Explaination: Aggressive growth is a mutual fund investment objective that seeks high capital gain potential among growth stocks of companies that are expected to grow at a faster pace in relation to the entire stock market. In simpler terms. Aggressive growth mutual funds explain in heading 3 below aggressive growth is a more growth-oriented version of the overall growth investment strategy.
Therefore, aggressive growth can expect higher volatility (measured in beta) than a general growth strategy. It is a high relative risk, high potential revenue strategy.
The way to know the fund is aggressive growth.
Many aggressive growth stock mutual funds use the terms “aggressive growth” or “capital gains” or “capital opportunities” or “strategic equity” within the fund name. But this is not always the case. To ensure that a particular fund is an aggressive growth fund, investors can look at one of the best mutual fund research sites and find specific references to “aggressive growth” under the fund’s goals. Investors can also find the stated goal within the Mutual Funds Guide, or you can find your goal by going directly to the Mutual Fund family website.
Investors should be cautious that mutual funds with the word “aggressive growth” can become a fund that can grow into that name. There are differences in meaning between category and purpose. Simply put, a category is a label for reference and the goal is an investment strategy or philosophy.
So if you already have knoow aggressive growth mutual funds have also a growth fund in your portfolio, you may not need an active growth fund other than your funds. For additional cautions on holding funds for similar investment purposes, see Redundancy of Stocks. A good way to make sure you have an aggressive growth fund is to look at the beta version, which is a measure of the movement (ups and downs) of a particular fund relative to the overall market.
Examples of aggressive growth mutual funds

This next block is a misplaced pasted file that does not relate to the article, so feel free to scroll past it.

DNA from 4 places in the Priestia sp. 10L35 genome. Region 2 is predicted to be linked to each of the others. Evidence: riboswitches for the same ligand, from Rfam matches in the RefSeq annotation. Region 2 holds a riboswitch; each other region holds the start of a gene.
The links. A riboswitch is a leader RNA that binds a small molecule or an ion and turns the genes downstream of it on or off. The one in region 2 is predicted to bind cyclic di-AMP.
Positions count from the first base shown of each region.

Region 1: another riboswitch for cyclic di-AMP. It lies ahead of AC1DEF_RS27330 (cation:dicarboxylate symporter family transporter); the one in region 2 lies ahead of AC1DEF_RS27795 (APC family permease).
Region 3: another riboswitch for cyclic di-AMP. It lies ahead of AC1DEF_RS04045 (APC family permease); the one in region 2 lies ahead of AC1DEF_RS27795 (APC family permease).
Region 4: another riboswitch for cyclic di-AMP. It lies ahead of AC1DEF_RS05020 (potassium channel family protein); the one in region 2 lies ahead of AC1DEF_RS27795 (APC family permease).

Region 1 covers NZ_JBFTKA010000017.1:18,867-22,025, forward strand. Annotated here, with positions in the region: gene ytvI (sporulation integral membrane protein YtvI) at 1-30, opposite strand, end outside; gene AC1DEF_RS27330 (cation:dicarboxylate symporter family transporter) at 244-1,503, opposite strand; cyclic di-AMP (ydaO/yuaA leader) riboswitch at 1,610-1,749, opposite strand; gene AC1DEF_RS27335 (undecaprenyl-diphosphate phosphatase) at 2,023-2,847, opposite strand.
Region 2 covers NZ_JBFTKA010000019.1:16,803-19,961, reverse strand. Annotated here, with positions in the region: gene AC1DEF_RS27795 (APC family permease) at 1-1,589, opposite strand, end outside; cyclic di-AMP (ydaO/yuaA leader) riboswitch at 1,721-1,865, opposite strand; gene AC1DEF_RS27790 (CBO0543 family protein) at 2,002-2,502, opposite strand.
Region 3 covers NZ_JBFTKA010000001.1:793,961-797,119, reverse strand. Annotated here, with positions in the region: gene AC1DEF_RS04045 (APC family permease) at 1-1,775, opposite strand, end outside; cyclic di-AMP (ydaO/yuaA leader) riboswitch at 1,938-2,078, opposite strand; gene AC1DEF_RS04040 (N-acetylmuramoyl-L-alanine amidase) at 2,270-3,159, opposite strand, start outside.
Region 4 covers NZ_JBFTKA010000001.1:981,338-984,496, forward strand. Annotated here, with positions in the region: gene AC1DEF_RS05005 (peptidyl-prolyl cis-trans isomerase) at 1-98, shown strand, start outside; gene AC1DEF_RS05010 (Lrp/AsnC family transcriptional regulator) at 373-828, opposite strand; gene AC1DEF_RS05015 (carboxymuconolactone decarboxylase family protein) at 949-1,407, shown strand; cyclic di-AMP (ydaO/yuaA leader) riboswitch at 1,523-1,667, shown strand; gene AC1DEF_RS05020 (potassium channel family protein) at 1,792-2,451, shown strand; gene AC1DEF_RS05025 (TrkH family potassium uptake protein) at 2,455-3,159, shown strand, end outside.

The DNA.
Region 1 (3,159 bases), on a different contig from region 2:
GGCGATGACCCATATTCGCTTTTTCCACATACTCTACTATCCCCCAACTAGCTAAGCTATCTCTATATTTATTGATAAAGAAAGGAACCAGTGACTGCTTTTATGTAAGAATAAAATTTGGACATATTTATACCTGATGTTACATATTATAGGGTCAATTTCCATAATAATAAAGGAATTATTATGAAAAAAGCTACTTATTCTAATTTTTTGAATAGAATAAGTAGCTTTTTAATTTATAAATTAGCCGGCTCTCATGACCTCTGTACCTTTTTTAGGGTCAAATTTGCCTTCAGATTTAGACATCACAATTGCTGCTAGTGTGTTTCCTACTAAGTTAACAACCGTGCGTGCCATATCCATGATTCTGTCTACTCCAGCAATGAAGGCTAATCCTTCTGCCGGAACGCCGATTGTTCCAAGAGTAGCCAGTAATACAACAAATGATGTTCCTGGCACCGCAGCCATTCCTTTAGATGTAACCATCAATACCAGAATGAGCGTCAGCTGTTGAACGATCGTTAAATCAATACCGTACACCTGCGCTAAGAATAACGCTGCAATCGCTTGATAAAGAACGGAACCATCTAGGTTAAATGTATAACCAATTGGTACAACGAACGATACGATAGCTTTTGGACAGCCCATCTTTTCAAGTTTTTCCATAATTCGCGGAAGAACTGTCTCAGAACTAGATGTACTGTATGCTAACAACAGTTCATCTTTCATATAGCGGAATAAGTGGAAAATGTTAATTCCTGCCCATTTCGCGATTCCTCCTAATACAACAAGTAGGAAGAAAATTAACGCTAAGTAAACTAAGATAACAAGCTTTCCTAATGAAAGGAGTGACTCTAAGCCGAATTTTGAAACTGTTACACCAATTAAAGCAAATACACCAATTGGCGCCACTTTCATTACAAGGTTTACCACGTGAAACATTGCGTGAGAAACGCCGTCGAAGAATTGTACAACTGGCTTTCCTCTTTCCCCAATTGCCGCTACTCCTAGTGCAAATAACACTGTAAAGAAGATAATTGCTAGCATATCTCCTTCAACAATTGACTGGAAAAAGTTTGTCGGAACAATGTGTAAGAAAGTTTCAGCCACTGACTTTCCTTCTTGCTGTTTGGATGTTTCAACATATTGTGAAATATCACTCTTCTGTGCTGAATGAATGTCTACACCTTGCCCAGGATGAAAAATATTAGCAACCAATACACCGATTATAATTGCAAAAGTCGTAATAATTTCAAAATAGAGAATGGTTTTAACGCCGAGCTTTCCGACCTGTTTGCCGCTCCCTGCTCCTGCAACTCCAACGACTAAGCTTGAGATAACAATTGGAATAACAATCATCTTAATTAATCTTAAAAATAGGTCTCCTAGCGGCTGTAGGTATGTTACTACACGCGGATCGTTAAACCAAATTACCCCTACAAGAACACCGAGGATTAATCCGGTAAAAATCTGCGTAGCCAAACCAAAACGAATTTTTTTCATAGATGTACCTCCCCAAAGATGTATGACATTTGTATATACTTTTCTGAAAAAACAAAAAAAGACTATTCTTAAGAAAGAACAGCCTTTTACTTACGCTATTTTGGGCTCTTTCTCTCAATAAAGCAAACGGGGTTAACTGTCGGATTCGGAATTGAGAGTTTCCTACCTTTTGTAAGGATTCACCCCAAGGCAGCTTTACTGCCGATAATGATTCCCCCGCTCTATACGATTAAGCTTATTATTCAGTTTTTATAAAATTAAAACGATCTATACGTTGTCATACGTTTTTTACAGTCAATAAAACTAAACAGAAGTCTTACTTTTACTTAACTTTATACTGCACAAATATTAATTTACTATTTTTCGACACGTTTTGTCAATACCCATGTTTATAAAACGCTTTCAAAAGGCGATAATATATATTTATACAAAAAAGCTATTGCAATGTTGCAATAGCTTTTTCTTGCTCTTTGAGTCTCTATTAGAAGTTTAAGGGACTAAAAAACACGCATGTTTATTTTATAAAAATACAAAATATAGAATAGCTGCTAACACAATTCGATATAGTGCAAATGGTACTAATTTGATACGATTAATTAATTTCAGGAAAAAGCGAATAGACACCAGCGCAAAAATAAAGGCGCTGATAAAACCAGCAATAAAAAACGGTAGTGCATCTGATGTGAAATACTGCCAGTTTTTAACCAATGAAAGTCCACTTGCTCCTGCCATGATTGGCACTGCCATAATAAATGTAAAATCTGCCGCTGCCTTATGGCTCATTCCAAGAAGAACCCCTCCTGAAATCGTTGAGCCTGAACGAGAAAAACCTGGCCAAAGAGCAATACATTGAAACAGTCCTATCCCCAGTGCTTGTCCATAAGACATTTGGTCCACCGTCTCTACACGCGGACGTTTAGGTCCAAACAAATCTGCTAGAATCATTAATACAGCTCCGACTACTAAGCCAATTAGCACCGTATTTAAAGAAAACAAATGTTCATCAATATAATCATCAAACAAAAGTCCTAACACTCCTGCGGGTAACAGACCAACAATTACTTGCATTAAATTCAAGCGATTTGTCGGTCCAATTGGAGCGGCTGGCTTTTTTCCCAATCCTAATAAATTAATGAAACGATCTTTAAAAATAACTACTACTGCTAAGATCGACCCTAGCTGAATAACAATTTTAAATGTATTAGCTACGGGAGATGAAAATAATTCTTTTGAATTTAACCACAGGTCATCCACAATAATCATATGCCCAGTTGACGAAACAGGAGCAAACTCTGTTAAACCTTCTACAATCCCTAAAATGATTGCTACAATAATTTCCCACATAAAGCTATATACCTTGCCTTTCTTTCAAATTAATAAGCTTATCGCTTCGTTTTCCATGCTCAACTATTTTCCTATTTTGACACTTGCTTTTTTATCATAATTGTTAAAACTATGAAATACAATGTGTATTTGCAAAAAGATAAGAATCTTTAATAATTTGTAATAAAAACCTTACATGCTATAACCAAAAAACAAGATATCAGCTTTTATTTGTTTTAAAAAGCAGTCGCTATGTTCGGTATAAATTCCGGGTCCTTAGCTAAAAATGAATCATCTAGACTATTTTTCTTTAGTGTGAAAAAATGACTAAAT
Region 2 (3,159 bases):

To diversify, wise investors will seek active growth funds investing in mid- or small-cap stocks. This inference means that there is a large-cap fund already in the portfolio. You do not need more than that. Some examples are Fidelity Capital Appreciation (FDCAX) and Vanguard Strategic Equity (VSEQX). FDCAX has a beta of 1.14 (compared to the S & P 500) and VSEQX has a beta of 1.24. Both are mid-cap stock funds with aggressive growth targets. Data from Morningstar, Inc. You may also want to know the risk sensitivity before adding aggressive growth factors to your mutual fund portfolio.
Dave Ramsey Investment strategy Debbie King
Investment strategies and concepts are often made complex and Dave Ramsey’s investment philosophy makes it easy for first time investors. One positive aspect of the Dave Ramsey mutual fund portfolio is that it is simple. Every investor should know four mutual funds: one aggressive growth fund, one growth fund, one growth and income fund, and one international fund.
However, your modest mutual fund guide’s perspective is a positive thing to stop. Simple things do not always translate to better ones. You have to wait a few more minutes and consider alternative and more diverse approaches to building a mutual fund portfolio.
Note: Examples of active mutual fund portfolios
Disclaimer: The information on this site is provided for discussion purposes only and should not be interpreted as investment advice. Under no circumstances does this information constitute a recommendation to buy or sell securities.